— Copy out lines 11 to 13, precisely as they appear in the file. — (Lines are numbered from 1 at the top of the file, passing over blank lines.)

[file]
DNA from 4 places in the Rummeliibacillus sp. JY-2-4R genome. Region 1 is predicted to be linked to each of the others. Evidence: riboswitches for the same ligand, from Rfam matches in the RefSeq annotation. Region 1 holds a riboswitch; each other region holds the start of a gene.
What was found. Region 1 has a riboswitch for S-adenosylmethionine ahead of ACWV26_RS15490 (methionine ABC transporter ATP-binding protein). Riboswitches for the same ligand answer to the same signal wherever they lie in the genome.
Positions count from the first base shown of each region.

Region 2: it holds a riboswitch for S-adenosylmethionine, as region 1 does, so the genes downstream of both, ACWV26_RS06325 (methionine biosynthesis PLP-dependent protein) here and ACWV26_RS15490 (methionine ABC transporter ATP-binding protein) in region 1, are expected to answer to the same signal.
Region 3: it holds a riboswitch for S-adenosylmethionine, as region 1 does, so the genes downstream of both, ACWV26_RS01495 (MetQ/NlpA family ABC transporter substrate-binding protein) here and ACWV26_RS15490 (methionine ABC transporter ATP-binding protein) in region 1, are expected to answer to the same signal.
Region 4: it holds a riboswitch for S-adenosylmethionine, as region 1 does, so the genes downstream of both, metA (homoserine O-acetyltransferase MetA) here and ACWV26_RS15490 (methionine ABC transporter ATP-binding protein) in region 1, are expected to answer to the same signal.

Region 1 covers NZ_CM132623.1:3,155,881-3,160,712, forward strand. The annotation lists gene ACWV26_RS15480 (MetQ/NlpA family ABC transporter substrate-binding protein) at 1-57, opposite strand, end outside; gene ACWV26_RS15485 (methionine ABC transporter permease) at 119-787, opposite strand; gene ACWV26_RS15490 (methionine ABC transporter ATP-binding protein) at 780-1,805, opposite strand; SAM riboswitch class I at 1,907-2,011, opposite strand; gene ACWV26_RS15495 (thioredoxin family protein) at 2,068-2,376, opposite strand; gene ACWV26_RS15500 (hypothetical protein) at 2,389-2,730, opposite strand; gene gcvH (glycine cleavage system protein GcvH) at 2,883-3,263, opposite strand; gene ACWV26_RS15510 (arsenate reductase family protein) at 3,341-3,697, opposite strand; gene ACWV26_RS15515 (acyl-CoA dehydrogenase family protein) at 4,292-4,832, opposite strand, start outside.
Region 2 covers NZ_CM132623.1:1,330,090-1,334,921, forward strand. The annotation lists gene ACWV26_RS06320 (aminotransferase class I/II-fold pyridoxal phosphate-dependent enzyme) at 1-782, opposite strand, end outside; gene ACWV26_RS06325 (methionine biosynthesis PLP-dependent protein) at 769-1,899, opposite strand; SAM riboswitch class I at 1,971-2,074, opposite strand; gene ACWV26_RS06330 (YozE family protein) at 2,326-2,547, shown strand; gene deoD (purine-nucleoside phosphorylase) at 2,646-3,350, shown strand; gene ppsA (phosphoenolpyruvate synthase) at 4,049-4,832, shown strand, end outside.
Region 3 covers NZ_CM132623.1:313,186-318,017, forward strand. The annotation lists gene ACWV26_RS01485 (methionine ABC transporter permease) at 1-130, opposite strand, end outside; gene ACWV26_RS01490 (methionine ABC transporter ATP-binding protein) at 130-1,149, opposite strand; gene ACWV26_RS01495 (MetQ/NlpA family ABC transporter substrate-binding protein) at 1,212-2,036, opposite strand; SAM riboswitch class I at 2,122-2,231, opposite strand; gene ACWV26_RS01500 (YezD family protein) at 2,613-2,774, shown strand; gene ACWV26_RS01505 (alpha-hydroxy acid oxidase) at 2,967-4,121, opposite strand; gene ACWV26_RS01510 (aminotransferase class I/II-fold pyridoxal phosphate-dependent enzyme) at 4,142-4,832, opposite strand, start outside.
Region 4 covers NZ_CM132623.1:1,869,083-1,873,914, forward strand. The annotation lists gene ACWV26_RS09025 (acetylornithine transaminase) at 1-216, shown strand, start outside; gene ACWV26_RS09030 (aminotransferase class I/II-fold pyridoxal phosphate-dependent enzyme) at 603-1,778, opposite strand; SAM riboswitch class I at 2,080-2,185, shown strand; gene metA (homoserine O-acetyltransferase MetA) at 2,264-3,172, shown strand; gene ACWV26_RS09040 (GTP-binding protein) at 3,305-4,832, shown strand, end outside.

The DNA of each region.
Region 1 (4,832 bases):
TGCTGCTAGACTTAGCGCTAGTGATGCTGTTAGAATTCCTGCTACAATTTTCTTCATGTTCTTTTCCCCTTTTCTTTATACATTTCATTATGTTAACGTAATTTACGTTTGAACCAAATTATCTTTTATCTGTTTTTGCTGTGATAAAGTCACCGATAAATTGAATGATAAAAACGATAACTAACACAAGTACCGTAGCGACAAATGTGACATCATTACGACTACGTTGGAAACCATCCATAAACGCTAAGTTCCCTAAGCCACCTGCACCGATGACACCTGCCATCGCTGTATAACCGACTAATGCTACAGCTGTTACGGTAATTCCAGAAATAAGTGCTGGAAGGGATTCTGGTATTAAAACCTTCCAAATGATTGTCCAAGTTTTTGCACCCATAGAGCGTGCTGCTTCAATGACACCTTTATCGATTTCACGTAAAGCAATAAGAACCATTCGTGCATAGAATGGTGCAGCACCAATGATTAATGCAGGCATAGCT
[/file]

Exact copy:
The DNA of each region.
Region 1 (4,832 bases):
TGCTGCTAGACTTAGCGCTAGTGATGCTGTTAGAATTCCTGCTACAATTTTCTTCATGTTCTTTTCCCCTTTTCTTTATACATTTCATTATGTTAACGTAATTTACGTTTGAACCAAATTATCTTTTATCTGTTTTTGCTGTGATAAAGTCACCGATAAATTGAATGATAAAAACGATAACTAACACAAGTACCGTAGCGACAAATGTGACATCATTACGACTACGTTGGAAACCATCCATAAACGCTAAGTTCCCTAAGCCACCTGCACCGATGACACCTGCCATCGCTGTATAACCGACTAATGCTACAGCTGTTACGGTAATTCCAGAAATAAGTGCTGGAAGGGATTCTGGTATTAAAACCTTCCAAATGATTGTCCAAGTTTTTGCACCCATAGAGCGTGCTGCTTCAATGACACCTTTATCGATTTCACGTAAAGCAATAAGAACCATTCGTGCATAGAATGGTGCAGCACCAATGATTAATGCAGGCATAGCT